She had a friend drop her off at the Christiana Mall; and there she was...with no plan, no place to stay, and no way back to Philadelphia.   It's been said that God takes care of babies and fools. I will add to that  by saying that God also takes care of those who dare to follow their passions regardless of the obstacles.    

Ursula landed a job at a cosmetics counter with a large chain in the Mall, and found an apartment all within three weeks.   Now, Ursula now owns her own shop called Ursula's About PHace: Philadelphia's first Professional Makeup Studio. In 2007 her shop was voted Best in Philly, Ursula is also creator of PAUSE health & wellness Phacial suite, PHace Model Management, and a signature line of vitamin and mineral cosmetics & nature based skincare. 
Refining her technique through a variety of assignments, Ursula has worked as an makeup artist for some of the top names in the business; Bobbi Brown, Francois Nars, Aveda, and Jeanine Lobell's Stila - to name a few, and has contributed to editorial projects featuring fashions from both national and international designers. Her artistry has appeared in various national magazines and publications including: Town and Country, Style Wedding, and Fortune Magazine.
Ursula also incorporates her artistic expertise into philanthropic involvement, she serves as a volunteer and held a seat on the Board of Directors for the Career Wardrobe; A nonprofit organization, based in Philadelphia, serving women transitioning into the workforce by providing professional clothing, educational opportunities, and lifestyle workshops to help them become financially independent, and a positive roll model for their children.   Ursula has also partnered with the Bridges Program, an internship and training program dedicated to preparing local Philadelphia high school seniors for meaningful careers in professional service firms, health care systems and government agencies.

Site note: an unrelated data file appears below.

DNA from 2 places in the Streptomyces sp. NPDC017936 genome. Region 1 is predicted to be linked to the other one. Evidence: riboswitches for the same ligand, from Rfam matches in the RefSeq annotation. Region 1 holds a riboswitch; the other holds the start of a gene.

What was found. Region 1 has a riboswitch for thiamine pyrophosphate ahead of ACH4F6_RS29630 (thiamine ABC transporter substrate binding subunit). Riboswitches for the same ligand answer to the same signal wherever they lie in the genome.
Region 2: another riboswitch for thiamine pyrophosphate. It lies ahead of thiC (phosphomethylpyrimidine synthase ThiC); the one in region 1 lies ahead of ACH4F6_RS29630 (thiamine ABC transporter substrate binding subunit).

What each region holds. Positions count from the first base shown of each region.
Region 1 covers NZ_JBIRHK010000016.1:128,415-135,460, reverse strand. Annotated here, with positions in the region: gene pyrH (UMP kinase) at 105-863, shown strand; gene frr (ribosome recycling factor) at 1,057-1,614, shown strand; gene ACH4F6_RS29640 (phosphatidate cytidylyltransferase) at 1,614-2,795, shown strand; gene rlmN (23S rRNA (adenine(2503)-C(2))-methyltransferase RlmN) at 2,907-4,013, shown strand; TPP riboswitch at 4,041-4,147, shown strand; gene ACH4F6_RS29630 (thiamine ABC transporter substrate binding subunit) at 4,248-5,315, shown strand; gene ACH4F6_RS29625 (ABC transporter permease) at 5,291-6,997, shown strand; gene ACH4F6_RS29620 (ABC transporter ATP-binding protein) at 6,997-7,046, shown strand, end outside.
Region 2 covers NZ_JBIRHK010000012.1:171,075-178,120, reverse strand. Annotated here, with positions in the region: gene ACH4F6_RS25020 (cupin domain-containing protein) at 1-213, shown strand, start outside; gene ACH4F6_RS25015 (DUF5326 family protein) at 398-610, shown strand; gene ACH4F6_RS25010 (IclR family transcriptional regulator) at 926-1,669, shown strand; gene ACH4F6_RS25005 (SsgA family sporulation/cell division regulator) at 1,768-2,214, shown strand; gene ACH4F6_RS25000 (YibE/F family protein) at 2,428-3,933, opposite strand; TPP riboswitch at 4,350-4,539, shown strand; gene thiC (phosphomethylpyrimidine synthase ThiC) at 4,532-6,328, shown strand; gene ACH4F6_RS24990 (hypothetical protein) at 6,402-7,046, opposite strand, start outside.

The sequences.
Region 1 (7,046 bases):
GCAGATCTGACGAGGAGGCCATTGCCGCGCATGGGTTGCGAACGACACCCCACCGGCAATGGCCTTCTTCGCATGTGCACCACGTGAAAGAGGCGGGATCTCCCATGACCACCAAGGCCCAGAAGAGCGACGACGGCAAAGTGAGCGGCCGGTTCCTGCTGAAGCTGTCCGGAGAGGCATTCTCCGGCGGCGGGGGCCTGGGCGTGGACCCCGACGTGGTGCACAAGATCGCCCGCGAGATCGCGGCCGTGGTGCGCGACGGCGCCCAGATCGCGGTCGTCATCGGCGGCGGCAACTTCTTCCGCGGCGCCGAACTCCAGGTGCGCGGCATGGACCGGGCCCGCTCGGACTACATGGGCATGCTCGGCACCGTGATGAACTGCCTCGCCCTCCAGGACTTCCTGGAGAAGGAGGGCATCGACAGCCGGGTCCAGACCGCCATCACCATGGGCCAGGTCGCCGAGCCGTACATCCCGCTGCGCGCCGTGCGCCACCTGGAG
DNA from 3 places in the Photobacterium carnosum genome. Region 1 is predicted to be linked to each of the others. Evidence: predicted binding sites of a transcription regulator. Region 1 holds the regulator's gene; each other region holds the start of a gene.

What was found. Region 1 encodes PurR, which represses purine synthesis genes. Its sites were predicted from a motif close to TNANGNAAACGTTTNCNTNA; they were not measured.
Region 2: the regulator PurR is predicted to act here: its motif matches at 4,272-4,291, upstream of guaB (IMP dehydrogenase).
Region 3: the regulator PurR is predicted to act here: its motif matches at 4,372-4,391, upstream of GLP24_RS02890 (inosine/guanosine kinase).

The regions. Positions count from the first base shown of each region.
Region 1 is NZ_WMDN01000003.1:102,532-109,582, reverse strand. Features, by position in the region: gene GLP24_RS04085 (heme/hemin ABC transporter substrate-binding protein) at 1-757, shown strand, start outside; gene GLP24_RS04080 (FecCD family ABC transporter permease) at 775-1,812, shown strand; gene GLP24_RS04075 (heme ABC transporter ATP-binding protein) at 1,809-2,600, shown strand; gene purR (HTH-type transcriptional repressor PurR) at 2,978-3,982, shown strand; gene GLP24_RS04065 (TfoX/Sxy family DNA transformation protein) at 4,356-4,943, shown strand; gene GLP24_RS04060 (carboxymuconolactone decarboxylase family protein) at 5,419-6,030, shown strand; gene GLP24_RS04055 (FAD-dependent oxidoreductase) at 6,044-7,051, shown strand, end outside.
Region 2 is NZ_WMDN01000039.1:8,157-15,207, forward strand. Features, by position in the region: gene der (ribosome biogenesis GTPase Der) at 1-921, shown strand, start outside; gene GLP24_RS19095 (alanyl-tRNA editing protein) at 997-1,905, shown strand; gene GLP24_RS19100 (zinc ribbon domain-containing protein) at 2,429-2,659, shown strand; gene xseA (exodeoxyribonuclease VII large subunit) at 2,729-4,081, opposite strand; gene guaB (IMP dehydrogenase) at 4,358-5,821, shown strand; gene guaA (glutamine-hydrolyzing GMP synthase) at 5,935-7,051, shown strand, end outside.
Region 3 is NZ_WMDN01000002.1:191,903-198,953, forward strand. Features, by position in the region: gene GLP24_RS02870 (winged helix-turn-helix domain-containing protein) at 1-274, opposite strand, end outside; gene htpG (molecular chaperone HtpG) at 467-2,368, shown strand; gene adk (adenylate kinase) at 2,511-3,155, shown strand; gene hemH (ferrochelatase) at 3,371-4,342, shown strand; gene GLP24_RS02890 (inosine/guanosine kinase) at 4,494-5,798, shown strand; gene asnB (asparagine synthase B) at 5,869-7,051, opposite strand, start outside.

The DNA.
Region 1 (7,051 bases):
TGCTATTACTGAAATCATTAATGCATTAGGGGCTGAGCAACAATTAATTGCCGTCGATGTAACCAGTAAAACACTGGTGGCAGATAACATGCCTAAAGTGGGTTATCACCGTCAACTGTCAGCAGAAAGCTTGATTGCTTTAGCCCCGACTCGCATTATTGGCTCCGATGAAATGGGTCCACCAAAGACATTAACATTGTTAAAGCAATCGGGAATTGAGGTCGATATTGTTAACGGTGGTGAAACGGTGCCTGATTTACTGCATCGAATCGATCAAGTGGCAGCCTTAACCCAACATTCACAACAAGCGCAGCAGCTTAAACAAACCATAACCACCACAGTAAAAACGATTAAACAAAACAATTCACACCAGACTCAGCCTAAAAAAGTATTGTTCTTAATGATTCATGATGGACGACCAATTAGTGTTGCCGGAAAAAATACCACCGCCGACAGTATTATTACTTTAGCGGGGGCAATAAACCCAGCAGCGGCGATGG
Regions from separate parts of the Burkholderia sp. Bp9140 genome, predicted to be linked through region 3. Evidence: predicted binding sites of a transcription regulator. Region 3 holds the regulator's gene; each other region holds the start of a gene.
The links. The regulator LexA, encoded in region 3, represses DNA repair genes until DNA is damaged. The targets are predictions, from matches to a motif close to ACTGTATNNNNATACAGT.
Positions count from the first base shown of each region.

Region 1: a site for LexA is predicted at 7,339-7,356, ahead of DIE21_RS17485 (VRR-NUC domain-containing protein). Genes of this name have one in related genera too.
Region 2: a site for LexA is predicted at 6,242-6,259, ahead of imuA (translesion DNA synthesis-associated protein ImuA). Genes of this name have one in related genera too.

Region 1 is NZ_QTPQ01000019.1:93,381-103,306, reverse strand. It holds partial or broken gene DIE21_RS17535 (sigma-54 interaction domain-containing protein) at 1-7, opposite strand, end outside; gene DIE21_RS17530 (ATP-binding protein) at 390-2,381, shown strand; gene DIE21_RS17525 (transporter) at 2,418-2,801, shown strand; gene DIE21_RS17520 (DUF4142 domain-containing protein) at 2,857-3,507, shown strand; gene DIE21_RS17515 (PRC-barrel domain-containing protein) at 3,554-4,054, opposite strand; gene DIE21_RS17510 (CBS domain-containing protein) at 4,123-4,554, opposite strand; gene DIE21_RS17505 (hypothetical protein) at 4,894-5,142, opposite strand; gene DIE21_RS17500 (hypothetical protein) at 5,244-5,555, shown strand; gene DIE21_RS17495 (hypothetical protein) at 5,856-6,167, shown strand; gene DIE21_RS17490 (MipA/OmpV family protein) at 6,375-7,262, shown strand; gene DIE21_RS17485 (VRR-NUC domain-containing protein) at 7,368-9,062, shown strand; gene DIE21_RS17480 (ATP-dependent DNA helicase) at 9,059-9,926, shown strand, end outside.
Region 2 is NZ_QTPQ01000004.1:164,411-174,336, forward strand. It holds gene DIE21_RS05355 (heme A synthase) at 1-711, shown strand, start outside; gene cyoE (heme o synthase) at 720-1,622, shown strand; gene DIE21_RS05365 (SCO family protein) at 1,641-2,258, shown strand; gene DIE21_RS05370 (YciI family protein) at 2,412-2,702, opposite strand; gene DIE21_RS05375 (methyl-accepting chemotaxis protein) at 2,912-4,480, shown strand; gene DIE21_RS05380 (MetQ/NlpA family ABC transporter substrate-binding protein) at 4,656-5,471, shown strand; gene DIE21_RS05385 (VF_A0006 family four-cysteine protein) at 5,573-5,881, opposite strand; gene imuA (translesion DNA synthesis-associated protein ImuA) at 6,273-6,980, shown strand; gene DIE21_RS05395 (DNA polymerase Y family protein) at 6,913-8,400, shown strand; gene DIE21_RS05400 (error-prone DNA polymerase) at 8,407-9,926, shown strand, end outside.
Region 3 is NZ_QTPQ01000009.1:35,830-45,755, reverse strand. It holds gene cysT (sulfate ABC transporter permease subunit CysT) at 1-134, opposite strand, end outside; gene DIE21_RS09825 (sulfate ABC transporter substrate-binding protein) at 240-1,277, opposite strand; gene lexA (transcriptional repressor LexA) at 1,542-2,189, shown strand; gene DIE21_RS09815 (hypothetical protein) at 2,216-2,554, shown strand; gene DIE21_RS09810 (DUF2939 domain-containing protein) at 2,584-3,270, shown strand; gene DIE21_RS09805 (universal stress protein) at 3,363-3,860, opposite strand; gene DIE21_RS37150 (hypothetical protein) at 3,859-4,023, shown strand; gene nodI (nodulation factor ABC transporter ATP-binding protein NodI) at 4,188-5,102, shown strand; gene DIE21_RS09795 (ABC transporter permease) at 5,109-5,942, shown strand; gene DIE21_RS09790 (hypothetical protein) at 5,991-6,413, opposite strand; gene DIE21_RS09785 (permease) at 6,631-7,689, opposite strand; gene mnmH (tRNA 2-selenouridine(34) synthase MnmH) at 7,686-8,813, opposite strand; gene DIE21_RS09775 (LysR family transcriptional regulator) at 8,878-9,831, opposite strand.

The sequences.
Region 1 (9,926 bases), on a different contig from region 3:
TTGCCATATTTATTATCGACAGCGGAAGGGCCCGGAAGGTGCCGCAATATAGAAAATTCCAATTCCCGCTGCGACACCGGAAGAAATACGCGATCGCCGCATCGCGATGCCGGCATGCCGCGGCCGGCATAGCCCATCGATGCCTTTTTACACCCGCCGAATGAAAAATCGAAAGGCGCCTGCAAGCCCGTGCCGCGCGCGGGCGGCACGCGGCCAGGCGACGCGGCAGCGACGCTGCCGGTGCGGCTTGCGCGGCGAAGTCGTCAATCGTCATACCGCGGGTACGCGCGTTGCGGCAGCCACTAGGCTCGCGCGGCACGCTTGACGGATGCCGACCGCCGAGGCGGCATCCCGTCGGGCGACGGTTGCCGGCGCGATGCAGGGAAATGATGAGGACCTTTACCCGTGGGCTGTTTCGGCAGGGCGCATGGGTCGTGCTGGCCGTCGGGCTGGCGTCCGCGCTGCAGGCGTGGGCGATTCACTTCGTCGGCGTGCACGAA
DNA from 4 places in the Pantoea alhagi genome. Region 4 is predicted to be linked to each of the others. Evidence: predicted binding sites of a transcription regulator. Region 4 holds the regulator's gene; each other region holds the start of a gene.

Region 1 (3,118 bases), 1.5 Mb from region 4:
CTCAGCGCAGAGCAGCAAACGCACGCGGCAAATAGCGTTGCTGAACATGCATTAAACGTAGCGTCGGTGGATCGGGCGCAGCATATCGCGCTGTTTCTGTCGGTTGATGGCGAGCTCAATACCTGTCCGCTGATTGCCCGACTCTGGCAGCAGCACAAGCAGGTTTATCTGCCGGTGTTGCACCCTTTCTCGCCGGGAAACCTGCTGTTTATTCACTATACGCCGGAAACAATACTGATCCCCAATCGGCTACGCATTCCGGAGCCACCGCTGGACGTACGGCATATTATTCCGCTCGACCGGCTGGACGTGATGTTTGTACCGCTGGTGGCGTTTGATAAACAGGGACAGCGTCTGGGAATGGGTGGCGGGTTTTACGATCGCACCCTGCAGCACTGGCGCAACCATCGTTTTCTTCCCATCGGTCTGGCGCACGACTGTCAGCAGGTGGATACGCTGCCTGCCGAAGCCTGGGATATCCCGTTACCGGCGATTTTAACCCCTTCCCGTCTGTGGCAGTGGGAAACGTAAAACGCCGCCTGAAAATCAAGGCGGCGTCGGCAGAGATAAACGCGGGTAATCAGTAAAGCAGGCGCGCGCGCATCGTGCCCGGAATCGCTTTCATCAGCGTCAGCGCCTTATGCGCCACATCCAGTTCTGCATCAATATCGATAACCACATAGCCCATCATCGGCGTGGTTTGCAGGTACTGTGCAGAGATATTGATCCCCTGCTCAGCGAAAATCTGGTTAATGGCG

In her role as makeup artist and owner, Ursula conveys the essence of the UAPH brand, while continually communicating the core philosophy of balancing internal and external beauty.
Since I'm the epitome of a guy who is definitely no slave to fashion, I wouldn't know what to look for in a good make-up artist if the answer was staring me in the face; so I had partner and Associate Publisher guide me on this...both of whom are "girly-girls" to a fault. After her careful "girl" investigation, she gave Ursula the official BACKLINE nod, and strongly recommended her services to anyone in the "biz" who requires the services of a creative and highly-skilled make-up artist.  
If you've been on the set or in the studio for a long time and need a private studio away from the masses to relax before the next shoot or session, Ursula's About PHace gives you privacy, plus more individual attention than a larger salon. Ursula also provides the same high-quality work you'd find in Hollywood or New York .
Now...If I can just get her to give me the secret to her amazing apple tea.....
If you have any questions, comments, or would like to schedule a visit, you can contact Ursula via telephone at 267-557-1562. You can shoot her an email at,  you can follow her on Twitter at or you can visit her website at
If you're in the area, stop in at URSULA'S About PHace Rittenhouse Makeup Studio 1700 Sansom St. Suite 201, Philadelphia, PA 19103. Tell her BACKLINE MAGAZINE sent you.

-Mike Q.